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Woman clutching arm in pain from psoriasis in her elbow, arthritis, joint pain, adult, female

Is Psoriasis Painful?

It is easy to see the red, scaly patches of psoriasis, which can show up as a few spots or major flare-ups that cover large areas of your body.

However, people living with psoriasis may find it hard to describe how it feels.

The impact of psoriasis pain

Those who have never had the condition may not understand that besides visible skin symptoms, psoriasis can also cause crippling pain that impacts your whole life.

Most of the time, psoriasis happens on the:

  • Lower back
  • Elbows
  • Knees
  • Legs
  • Soles of the feet
  • Scalp
  • Face
  • Palms of the hands

The long-term (chronic) skin disease comes and goes in cycles. It may flare up for many weeks or even months, and then symptoms will subside. Along with discolored skin and nails, psoriasis can also cause burning, itching, swelling, and pain.

Impact on daily life

Up to 83 percent of people with psoriasis may experience painful symptoms. Researchers found that when you have psoriasis pain, you are more likely to:1

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Gauging psoriasis pain

Pain is often a symptom that doctors use to gauge the severity of psoriasis. They may use the Psoriasis Symptom Inventory (PSI). This is a self-reported questionnaire that measures certain symptoms, including pain, on a scale from mild to very severe.2

Pain is one of the top psoriasis symptoms that people with the condition experience. One study shows that people who have psoriasis pain rated it around a 6 on a 10-point scale, and most find it is hard to cope with skin pain.1

It can crop up by scratching the skin or from painful psoriasis skin lesions. People describe the pain in different ways, but many say it feels like:1,2

  • Burning
  • Irritation
  • A dull ache
  • Soreness
  • Stabbing
  • Tenderness
  • Throbbing
  • Stinging

Pain can range from mild to severe, while some people with psoriasis may not have any pain at all. In interviews for one research study on psoriasis pain, some described an “annoying” pain that only flares up when they touch or scratch their skin. It then goes away quickly.1,2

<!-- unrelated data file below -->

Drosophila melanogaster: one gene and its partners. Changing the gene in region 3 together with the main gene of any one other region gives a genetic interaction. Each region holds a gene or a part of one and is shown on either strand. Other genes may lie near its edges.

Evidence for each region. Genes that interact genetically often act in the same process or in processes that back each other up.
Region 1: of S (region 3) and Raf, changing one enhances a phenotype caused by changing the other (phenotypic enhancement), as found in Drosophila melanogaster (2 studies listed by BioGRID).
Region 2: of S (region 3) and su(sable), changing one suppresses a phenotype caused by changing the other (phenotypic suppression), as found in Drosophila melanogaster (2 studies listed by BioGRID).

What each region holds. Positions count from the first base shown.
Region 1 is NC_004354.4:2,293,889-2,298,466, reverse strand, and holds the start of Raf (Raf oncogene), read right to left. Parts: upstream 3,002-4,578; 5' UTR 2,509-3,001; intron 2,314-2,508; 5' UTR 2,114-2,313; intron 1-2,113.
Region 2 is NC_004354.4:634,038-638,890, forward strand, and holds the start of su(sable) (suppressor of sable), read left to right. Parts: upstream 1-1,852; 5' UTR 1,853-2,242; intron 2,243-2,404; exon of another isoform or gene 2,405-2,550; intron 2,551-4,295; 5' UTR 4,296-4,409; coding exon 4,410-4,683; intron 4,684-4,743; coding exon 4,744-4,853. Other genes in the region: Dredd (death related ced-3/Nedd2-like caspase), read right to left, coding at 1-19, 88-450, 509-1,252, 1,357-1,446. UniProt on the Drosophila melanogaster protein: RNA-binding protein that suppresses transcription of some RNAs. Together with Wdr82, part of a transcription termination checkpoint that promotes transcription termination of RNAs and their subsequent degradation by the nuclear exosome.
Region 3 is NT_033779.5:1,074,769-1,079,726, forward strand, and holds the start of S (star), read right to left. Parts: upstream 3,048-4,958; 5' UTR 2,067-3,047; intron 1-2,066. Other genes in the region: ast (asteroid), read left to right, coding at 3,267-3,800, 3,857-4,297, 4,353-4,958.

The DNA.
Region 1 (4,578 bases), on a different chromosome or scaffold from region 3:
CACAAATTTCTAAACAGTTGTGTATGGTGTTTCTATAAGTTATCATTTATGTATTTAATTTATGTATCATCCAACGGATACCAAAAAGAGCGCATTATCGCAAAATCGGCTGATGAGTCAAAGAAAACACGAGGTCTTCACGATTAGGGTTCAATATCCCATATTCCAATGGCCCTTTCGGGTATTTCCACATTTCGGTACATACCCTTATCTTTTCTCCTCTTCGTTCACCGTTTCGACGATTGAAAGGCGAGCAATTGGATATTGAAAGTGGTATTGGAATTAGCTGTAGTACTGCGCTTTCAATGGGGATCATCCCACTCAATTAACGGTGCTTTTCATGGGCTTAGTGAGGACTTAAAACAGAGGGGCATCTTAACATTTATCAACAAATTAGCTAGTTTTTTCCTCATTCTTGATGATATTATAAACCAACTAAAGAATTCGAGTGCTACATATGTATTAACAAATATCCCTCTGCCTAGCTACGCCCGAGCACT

On the extreme end of the pain spectrum, some people with psoriasis say their skin becomes thick and cracked to the point of bleeding. The pain is constant and affects their ability to work and sleep. Those affected may even need medical attention.1,2

Psoriatic arthritis pain

Many people with psoriasis also have psoriatic arthritis. This can cause joint pain, as well as pain on the surface of the skin. Painful symptoms of psoriatic arthritis include:3

  • Joint pain and swelling that comes and goes
  • Foot tenderness, especially in the sole (heel and bottom of the foot)
  • Neck and lower back pain
  • Morning joint stiffness
  • Painful swelling of the fingers and toes

Treating psoriasis pain

Talk to your doctor if psoriasis causes discomfort or pain or impacts your day-to-day life. Treatments like creams and ointments (topical drugs), light therapy (phototherapy), and oral or injected drugs can stop skin cells from growing so quickly and get rid of painful scales.4

Your treatment plan will be based on the severity of your symptoms, including pain, and how they have responded to past treatment. You may need to try various therapies to find one or more that eases your symptoms.

This article represents the opinions, thoughts, and experiences of the author; none of this content has been paid for by any advertiser. The team does not recommend or endorse any products or treatments discussed herein. Learn more about how we maintain editorial integrity here.

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